Hi I am new to this forum and I would like to say that normally I am very good at math, I actually too Calculus 1 and 2 in High school and would have taken more if I had the time.
Anyways onto my question(s). I have 2.
The first I am trying to decide of the transformation is linear or not. The transformation is
T: F -> R, T(x) = Integral(x'(t)/(t^{2}+1))dt from 0 to 1
I understand that for a transformation to be linear it must satisfy T(x+y) = T(x) + T(y) and T(cx) = cT(x), or closed under addition and scalar multiplication. But I am confused as to where to start on the problem above.
The second problem I am having is finding the basis and dimensions of
U = {all [a_{11} 6a_{12} b_{21 }5a_{22}]}
Once again I would know how to do this if it weren't for the a's and b.
1) After looking to the beginning of the chapter in my book, it states "Let F, as before, be the vector space of all smooth functions" and yes R is the set of all reals.
2) Sorry it seems that I left out some of this problem U = {all [a11 6a12 b21 5a22]} that U is the set of all 2x2 matrices A. A better way to visualize U is...
U = |a 6a|
......|b 5a|
where | are brackets.
I hope this clears some stuff up?
For number 1. It seems F would be the set of differentiable functions from R to R. This is the only way the question would make sense.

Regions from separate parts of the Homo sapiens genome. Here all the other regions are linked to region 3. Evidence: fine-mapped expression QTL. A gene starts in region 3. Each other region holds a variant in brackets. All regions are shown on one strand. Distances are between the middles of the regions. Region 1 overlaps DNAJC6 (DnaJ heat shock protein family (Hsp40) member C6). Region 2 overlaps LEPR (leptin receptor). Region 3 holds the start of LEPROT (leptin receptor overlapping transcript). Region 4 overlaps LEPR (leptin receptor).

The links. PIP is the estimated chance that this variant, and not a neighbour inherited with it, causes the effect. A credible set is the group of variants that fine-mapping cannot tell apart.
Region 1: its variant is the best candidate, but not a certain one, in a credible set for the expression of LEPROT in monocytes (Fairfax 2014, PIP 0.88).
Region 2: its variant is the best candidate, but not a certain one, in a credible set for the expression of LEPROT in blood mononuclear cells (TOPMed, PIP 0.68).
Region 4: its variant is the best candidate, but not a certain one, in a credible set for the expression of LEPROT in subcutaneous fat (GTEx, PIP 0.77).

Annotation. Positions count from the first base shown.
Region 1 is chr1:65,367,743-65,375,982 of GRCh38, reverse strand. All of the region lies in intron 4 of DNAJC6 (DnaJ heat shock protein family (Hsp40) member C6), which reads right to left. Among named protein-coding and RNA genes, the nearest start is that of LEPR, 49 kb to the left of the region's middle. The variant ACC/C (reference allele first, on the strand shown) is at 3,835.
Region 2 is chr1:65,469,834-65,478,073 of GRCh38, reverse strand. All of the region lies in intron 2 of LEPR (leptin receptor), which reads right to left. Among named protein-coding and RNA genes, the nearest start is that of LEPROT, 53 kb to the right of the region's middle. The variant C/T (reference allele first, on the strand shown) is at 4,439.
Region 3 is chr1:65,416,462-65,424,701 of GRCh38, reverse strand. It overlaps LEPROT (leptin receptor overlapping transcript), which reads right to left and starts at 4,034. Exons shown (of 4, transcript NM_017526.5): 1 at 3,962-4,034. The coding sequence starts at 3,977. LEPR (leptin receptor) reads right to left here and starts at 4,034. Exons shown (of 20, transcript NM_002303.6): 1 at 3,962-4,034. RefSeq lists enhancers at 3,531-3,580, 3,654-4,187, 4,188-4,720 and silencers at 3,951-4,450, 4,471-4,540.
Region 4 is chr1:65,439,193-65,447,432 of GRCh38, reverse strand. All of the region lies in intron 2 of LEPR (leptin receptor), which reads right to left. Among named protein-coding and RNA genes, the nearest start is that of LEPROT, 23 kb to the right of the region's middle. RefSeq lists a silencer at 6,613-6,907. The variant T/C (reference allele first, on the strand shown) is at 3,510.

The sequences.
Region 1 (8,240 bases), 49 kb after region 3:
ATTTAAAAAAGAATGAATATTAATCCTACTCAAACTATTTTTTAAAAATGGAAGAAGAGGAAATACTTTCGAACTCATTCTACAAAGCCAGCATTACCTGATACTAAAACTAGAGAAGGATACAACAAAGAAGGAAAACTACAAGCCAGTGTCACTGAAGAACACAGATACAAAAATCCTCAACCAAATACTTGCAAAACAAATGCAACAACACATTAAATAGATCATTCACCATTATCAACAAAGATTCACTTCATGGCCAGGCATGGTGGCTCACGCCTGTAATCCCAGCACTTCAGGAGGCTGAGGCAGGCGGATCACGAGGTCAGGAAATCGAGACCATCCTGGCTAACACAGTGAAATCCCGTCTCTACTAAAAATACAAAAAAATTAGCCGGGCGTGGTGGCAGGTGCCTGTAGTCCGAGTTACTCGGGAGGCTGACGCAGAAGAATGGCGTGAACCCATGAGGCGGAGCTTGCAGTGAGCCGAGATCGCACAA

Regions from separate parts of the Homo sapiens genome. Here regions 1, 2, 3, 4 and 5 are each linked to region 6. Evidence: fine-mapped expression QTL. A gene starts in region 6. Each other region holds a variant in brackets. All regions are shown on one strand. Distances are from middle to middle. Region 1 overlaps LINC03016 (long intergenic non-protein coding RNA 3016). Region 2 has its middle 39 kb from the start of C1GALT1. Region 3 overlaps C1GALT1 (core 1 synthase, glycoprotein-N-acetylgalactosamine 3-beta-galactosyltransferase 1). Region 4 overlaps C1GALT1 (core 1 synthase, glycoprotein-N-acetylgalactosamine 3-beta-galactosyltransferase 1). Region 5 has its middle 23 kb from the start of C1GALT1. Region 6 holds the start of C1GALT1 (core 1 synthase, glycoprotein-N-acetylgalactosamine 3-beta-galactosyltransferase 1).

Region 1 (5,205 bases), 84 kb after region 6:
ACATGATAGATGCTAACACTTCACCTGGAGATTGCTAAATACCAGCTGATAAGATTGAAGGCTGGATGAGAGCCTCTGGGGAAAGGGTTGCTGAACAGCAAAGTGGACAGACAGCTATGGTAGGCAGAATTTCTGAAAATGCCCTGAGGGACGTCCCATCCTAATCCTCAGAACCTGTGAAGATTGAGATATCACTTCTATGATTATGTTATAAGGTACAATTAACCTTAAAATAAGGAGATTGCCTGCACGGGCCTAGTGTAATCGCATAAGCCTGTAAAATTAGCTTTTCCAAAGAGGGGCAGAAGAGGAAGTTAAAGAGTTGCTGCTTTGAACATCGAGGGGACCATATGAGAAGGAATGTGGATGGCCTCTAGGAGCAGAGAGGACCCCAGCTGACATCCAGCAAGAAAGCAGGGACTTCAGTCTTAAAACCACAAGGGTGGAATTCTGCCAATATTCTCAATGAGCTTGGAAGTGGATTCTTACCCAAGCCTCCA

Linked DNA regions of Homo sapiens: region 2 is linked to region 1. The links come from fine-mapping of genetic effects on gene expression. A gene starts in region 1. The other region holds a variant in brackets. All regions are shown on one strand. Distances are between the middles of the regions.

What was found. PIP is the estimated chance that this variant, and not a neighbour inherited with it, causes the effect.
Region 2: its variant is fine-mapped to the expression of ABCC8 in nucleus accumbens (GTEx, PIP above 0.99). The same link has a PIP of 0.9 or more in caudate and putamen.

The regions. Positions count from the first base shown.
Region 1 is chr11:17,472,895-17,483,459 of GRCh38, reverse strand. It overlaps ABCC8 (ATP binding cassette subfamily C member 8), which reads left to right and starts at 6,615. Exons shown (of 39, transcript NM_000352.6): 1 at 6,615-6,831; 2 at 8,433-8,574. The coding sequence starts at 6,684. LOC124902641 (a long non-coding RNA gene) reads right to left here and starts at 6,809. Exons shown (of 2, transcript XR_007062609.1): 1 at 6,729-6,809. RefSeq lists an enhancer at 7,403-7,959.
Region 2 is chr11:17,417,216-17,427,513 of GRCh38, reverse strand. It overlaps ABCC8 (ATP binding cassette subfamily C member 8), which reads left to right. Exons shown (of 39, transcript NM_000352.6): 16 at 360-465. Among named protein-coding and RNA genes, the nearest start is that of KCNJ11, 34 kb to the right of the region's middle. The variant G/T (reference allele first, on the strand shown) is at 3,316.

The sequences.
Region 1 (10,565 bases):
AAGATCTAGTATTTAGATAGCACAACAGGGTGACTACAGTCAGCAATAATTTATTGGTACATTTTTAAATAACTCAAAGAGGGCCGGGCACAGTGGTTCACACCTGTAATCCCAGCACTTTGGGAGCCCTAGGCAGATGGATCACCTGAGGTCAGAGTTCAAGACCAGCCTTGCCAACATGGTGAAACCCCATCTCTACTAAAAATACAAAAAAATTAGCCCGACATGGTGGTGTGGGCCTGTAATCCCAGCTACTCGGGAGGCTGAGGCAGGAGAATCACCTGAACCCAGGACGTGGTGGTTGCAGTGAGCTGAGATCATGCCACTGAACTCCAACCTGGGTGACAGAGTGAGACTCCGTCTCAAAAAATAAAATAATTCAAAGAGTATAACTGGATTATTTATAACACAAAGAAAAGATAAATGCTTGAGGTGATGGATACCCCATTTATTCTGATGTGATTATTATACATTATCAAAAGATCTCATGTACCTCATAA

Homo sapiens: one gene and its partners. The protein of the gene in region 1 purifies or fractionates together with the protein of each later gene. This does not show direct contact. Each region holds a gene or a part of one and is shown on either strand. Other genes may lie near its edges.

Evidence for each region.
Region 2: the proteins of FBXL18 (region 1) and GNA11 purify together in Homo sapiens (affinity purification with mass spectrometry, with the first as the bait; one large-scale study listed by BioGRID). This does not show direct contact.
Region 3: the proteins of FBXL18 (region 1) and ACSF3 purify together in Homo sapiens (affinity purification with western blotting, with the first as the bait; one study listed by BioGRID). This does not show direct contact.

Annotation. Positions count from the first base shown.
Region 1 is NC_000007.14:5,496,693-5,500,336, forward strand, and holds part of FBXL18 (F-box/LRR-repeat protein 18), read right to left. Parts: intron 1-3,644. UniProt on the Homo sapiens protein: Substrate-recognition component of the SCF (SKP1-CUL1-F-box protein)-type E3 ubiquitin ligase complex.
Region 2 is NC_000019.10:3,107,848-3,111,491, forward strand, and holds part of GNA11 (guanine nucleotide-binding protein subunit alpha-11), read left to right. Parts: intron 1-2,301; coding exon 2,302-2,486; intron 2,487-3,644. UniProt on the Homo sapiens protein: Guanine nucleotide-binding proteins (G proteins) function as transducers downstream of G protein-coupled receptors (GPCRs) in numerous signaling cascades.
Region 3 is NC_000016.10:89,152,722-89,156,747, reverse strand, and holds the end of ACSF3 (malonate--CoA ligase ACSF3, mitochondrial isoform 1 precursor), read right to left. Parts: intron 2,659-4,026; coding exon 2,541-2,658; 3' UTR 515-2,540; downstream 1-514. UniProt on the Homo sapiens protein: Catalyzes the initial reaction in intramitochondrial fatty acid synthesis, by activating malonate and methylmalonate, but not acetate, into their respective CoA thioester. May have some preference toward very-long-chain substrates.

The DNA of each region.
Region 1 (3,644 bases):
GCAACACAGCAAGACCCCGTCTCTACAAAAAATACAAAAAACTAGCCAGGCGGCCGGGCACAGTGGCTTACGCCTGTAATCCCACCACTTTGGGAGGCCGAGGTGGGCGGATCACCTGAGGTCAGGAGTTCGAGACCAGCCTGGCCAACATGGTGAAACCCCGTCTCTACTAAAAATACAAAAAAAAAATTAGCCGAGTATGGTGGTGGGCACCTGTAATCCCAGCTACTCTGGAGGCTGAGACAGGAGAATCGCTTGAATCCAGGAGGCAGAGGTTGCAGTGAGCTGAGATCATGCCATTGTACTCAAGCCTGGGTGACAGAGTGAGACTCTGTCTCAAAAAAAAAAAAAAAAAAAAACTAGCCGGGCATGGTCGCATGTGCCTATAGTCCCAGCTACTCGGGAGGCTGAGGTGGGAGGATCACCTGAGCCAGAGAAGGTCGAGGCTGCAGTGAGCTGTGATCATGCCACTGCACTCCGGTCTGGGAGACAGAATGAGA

The rules of integration and differentiation would tell us that we can pull out a constant, so T(cx(t))=cT(x(t)) is definitely satisfied. The rules of integration also give,
T(x(t)+y(t))=Integral[((x(t)+y(t)))'/(t^2+1)]
=Integral[(x'(t)+y'(t))/(t^2+1)] by the addition rule of differentiation
=Integral[(x'(t)/(t^2+1)] + Integral[y'(t)/(t^2+1)] by the addition rule for integration
=T(x(t)) + T(y(t)) by the definition of T.
So it seems this is a linear transformation. As a side note, I feel that derivatives and /(t^2+1) were just a distraction
Your basis would be what you have written: [1,6;0,5] and [0,0;1,0].
Every element of the set U = {[a,6a;b,5a] : a,b are real} can always be written as a linear combination of the two elements. Since it can be written uniquely in this way, it is a basis. Does that make sense? If W = {[a+b, b; 2a+b, 3a] : a,b are real}, a basis would be {[1,0; 2, 3], [1,1; 1,0]}. The comment you listed above is saying that {[1,0; 0,0], [0,1; 0,0], [0,0; 1,0], [0,0; 0,1]} is a basis for the space of all 2x2 matrices, but there are many more bases for this set.
I wouldn't say that's true. I have just personally never seen several of those symbols used in any of my classes.
So it is in fact my basis, I understand with those 2 matrices I can get my whole set of U, which is what a basis is. It just seems overly simple, or maybe I am thinking that it is harder than it is? I know that I thought the first question I had was harder then it really was.